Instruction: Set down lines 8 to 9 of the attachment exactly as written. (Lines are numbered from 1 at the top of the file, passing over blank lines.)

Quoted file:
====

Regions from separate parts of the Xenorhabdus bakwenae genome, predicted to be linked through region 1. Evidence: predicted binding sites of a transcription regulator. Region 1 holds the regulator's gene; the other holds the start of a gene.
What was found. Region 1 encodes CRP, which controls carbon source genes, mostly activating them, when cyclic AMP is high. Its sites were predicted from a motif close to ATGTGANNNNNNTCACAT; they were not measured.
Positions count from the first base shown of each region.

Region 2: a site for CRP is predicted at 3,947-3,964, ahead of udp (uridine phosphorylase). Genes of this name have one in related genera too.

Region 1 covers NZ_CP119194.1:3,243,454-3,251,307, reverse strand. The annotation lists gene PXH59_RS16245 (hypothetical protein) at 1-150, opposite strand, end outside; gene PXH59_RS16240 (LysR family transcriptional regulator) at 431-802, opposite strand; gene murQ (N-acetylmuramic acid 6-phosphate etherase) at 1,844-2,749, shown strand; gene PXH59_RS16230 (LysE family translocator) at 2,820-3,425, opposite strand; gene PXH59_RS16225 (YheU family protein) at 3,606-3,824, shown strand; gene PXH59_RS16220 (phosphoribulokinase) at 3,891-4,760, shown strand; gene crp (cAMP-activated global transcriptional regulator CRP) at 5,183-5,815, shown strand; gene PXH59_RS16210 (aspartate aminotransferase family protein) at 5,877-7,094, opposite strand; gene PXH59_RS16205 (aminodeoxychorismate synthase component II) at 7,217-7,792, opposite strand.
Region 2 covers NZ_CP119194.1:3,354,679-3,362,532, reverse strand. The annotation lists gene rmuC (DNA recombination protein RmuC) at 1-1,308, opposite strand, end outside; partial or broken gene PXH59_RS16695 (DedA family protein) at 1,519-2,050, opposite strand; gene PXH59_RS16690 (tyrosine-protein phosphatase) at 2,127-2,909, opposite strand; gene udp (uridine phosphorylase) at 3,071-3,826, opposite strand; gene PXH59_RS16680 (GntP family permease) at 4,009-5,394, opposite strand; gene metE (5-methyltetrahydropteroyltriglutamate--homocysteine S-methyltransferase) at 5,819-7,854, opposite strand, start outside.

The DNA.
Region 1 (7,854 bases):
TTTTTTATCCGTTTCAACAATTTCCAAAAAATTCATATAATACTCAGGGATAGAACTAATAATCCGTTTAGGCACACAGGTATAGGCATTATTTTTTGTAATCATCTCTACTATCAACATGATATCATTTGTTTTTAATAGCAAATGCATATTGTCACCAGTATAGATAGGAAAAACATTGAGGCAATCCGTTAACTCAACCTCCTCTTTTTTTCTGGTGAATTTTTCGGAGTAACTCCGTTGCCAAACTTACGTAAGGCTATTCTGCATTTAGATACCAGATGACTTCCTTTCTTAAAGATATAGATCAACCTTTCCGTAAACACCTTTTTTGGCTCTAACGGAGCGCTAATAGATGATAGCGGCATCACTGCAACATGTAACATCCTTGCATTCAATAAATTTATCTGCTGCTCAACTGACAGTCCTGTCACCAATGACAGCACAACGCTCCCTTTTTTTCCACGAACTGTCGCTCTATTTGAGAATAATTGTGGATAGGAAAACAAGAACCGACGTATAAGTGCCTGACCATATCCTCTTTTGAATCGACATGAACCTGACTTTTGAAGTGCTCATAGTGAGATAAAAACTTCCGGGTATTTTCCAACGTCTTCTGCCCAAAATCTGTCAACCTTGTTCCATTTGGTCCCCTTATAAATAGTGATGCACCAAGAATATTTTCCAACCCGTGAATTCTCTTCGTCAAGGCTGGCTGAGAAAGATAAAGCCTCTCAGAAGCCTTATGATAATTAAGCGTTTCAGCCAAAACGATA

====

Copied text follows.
Region 1 (7,854 bases):
TTTTTTATCCGTTTCAACAATTTCCAAAAAATTCATATAATACTCAGGGATAGAACTAATAATCCGTTTAGGCACACAGGTATAGGCATTATTTTTTGTAATCATCTCTACTATCAACATGATATCATTTGTTTTTAATAGCAAATGCATATTGTCACCAGTATAGATAGGAAAAACATTGAGGCAATCCGTTAACTCAACCTCCTCTTTTTTTCTGGTGAATTTTTCGGAGTAACTCCGTTGCCAAACTTACGTAAGGCTATTCTGCATTTAGATACCAGATGACTTCCTTTCTTAAAGATATAGATCAACCTTTCCGTAAACACCTTTTTTGGCTCTAACGGAGCGCTAATAGATGATAGCGGCATCACTGCAACATGTAACATCCTTGCATTCAATAAATTTATCTGCTGCTCAACTGACAGTCCTGTCACCAATGACAGCACAACGCTCCCTTTTTTTCCACGAACTGTCGCTCTATTTGAGAATAATTGTGGATAGGAAAACAAGAACCGACGTATAAGTGCCTGACCATATCCTCTTTTGAATCGACATGAACCTGACTTTTGAAGTGCTCATAGTGAGATAAAAACTTCCGGGTATTTTCCAACGTCTTCTGCCCAAAATCTGTCAACCTTGTTCCATTTGGTCCCCTTATAAATAGTGATGCACCAAGAATATTTTCCAACCCGTGAATTCTCTTCGTCAAGGCTGGCTGAGAAAGATAAAGCCTCTCAGAAGCCTTATGATAATTAAGCGTTTCAGCCAAAACGATA